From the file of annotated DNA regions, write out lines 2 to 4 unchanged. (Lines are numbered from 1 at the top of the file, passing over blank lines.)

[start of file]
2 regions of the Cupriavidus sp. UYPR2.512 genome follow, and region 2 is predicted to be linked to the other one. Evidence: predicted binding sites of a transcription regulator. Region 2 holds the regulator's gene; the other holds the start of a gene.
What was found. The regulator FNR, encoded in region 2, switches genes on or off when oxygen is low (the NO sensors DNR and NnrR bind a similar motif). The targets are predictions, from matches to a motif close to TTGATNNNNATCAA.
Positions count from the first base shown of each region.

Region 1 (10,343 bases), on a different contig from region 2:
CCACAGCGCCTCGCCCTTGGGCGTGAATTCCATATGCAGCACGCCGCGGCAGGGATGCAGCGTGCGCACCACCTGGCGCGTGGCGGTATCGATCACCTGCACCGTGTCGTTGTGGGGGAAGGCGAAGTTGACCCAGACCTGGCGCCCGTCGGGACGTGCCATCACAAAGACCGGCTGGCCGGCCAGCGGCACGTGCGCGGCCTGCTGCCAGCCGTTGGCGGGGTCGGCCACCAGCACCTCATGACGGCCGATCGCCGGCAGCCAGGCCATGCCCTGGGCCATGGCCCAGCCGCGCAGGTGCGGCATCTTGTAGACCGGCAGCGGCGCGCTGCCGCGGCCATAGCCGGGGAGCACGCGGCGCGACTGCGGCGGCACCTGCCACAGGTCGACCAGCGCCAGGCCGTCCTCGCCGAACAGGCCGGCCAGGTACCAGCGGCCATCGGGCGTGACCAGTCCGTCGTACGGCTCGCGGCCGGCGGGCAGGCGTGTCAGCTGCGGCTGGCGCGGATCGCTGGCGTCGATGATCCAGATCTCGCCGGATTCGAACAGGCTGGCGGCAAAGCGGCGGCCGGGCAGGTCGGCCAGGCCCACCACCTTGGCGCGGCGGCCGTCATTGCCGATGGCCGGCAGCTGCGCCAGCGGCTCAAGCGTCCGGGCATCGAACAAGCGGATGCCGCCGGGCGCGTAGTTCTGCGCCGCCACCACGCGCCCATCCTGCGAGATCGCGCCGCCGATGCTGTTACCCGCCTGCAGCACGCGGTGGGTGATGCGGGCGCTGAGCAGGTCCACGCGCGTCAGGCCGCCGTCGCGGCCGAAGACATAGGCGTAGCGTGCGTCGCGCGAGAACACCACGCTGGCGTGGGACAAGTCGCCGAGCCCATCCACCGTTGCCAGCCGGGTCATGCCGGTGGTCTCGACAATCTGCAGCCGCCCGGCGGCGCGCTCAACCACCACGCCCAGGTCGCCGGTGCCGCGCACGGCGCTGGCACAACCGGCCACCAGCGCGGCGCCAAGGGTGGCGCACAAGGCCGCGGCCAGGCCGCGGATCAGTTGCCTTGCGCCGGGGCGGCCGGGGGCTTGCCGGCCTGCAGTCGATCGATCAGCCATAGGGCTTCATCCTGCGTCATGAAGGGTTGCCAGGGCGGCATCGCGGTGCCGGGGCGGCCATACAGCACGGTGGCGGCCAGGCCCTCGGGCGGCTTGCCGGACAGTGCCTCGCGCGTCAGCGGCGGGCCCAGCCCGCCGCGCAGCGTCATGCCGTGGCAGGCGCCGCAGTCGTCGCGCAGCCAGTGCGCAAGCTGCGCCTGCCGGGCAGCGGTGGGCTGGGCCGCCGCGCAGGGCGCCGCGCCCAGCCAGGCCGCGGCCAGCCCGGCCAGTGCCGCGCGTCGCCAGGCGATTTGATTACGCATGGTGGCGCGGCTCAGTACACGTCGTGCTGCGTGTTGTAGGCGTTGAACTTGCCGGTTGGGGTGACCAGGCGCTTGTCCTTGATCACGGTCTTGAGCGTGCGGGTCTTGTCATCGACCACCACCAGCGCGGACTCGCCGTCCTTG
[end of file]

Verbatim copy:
What was found. The regulator FNR, encoded in region 2, switches genes on or off when oxygen is low (the NO sensors DNR and NnrR bind a similar motif). The targets are predictions, from matches to a motif close to TTGATNNNNATCAA.
Positions count from the first base shown of each region.

Region 1 (10,343 bases), on a different contig from region 2: